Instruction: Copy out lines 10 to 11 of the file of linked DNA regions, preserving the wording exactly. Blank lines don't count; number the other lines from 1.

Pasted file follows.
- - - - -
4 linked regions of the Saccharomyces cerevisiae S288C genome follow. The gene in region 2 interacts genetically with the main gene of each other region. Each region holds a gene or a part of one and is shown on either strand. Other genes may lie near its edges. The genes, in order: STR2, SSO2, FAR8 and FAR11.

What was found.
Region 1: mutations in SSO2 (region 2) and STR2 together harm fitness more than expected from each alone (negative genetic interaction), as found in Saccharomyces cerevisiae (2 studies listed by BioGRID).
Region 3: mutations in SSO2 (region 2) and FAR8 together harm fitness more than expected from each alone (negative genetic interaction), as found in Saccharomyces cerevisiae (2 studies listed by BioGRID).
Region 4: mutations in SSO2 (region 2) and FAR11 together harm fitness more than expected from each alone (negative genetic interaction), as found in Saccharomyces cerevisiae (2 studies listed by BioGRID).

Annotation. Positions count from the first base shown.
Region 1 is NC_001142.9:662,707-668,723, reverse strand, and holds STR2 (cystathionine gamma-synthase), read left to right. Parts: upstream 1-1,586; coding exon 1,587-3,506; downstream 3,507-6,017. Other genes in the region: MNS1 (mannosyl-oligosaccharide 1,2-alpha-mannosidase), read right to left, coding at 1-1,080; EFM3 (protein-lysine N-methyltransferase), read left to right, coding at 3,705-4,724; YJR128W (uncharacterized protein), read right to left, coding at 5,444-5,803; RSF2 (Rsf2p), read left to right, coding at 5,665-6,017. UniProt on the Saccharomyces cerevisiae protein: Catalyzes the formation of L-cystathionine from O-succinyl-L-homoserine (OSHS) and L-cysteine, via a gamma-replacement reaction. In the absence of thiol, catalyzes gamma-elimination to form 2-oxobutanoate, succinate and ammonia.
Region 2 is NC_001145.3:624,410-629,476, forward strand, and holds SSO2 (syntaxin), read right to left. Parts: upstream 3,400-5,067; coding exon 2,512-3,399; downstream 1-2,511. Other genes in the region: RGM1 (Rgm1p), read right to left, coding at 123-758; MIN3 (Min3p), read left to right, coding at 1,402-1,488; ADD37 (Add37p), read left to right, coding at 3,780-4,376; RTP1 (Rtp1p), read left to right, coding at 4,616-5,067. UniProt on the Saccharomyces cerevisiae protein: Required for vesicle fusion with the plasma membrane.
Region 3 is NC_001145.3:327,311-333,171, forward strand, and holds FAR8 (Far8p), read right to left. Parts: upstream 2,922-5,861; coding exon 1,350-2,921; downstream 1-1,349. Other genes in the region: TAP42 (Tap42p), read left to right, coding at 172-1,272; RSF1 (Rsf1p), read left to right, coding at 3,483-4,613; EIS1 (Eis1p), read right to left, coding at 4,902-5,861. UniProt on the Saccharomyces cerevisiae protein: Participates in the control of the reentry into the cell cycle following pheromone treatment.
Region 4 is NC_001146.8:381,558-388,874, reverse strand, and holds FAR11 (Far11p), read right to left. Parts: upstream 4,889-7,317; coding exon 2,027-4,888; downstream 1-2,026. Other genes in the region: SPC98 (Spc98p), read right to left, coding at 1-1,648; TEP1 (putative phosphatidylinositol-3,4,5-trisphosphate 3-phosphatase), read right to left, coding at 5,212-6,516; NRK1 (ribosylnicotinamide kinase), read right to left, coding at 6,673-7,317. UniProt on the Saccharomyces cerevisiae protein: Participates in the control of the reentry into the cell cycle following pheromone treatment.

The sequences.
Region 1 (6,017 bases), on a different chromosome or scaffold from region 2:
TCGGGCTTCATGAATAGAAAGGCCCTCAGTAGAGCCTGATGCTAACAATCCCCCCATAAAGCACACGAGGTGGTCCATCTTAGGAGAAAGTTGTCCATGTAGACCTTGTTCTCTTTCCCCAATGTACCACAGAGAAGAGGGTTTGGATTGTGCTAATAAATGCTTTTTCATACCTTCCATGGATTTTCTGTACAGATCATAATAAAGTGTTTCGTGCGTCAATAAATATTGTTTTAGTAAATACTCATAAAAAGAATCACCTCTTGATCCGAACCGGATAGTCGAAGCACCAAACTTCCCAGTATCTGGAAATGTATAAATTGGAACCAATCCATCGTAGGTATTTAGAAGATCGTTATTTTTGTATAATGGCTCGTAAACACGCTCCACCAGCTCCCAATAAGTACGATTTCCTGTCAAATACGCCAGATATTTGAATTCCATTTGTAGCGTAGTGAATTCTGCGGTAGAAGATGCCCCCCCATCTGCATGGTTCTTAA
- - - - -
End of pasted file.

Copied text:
Region 4 is NC_001146.8:381,558-388,874, reverse strand, and holds FAR11 (Far11p), read right to left. Parts: upstream 4,889-7,317; coding exon 2,027-4,888; downstream 1-2,026. Other genes in the region: SPC98 (Spc98p), read right to left, coding at 1-1,648; TEP1 (putative phosphatidylinositol-3,4,5-trisphosphate 3-phosphatase), read right to left, coding at 5,212-6,516; NRK1 (ribosylnicotinamide kinase), read right to left, coding at 6,673-7,317. UniProt on the Saccharomyces cerevisiae protein: Participates in the control of the reentry into the cell cycle following pheromone treatment.

The sequences.